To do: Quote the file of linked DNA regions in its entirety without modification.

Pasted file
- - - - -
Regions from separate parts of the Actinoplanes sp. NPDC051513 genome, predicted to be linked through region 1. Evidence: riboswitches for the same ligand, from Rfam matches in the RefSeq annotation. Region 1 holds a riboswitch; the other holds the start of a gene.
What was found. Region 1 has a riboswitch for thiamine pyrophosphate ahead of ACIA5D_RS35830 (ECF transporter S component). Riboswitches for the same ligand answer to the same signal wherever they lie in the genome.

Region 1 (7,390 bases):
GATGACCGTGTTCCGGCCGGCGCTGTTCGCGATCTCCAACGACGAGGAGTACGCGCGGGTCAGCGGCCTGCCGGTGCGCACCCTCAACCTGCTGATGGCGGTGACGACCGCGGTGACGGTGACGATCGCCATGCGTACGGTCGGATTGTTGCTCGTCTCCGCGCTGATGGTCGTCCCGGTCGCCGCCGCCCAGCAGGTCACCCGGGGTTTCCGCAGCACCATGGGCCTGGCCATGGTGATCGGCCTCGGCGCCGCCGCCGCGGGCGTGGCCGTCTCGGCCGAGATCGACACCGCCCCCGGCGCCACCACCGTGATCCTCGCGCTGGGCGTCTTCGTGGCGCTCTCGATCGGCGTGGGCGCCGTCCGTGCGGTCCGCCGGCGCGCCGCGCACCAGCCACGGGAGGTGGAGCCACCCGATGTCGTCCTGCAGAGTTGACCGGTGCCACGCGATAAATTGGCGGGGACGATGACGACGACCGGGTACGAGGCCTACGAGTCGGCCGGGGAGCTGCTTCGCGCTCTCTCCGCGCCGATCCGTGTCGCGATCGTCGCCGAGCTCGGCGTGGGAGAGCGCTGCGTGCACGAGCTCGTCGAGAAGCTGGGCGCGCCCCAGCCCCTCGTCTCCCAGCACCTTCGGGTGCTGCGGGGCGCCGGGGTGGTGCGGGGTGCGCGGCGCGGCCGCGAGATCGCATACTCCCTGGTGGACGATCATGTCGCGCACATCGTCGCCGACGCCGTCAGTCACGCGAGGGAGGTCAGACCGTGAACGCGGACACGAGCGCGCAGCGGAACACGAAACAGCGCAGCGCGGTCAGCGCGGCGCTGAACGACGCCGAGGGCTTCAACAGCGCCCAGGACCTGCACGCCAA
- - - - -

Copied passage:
Regions from separate parts of the Actinoplanes sp. NPDC051513 genome, predicted to be linked through region 1. Evidence: riboswitches for the same ligand, from Rfam matches in the RefSeq annotation. Region 1 holds a riboswitch; the other holds the start of a gene.
What was found. Region 1 has a riboswitch for thiamine pyrophosphate ahead of ACIA5D_RS35830 (ECF transporter S component). Riboswitches for the same ligand answer to the same signal wherever they lie in the genome.

Region 1 (7,390 bases):
GATGACCGTGTTCCGGCCGGCGCTGTTCGCGATCTCCAACGACGAGGAGTACGCGCGGGTCAGCGGCCTGCCGGTGCGCACCCTCAACCTGCTGATGGCGGTGACGACCGCGGTGACGGTGACGATCGCCATGCGTACGGTCGGATTGTTGCTCGTCTCCGCGCTGATGGTCGTCCCGGTCGCCGCCGCCCAGCAGGTCACCCGGGGTTTCCGCAGCACCATGGGCCTGGCCATGGTGATCGGCCTCGGCGCCGCCGCCGCGGGCGTGGCCGTCTCGGCCGAGATCGACACCGCCCCCGGCGCCACCACCGTGATCCTCGCGCTGGGCGTCTTCGTGGCGCTCTCGATCGGCGTGGGCGCCGTCCGTGCGGTCCGCCGGCGCGCCGCGCACCAGCCACGGGAGGTGGAGCCACCCGATGTCGTCCTGCAGAGTTGACCGGTGCCACGCGATAAATTGGCGGGGACGATGACGACGACCGGGTACGAGGCCTACGAGTCGGCCGGGGAGCTGCTTCGCGCTCTCTCCGCGCCGATCCGTGTCGCGATCGTCGCCGAGCTCGGCGTGGGAGAGCGCTGCGTGCACGAGCTCGTCGAGAAGCTGGGCGCGCCCCAGCCCCTCGTCTCCCAGCACCTTCGGGTGCTGCGGGGCGCCGGGGTGGTGCGGGGTGCGCGGCGCGGCCGCGAGATCGCATACTCCCTGGTGGACGATCATGTCGCGCACATCGTCGCCGACGCCGTCAGTCACGCGAGGGAGGTCAGACCGTGAACGCGGACACGAGCGCGCAGCGGAACACGAAACAGCGCAGCGCGGTCAGCGCGGCGCTGAACGACGCCGAGGGCTTCAACAGCGCCCAGGACCTGCACGCCAA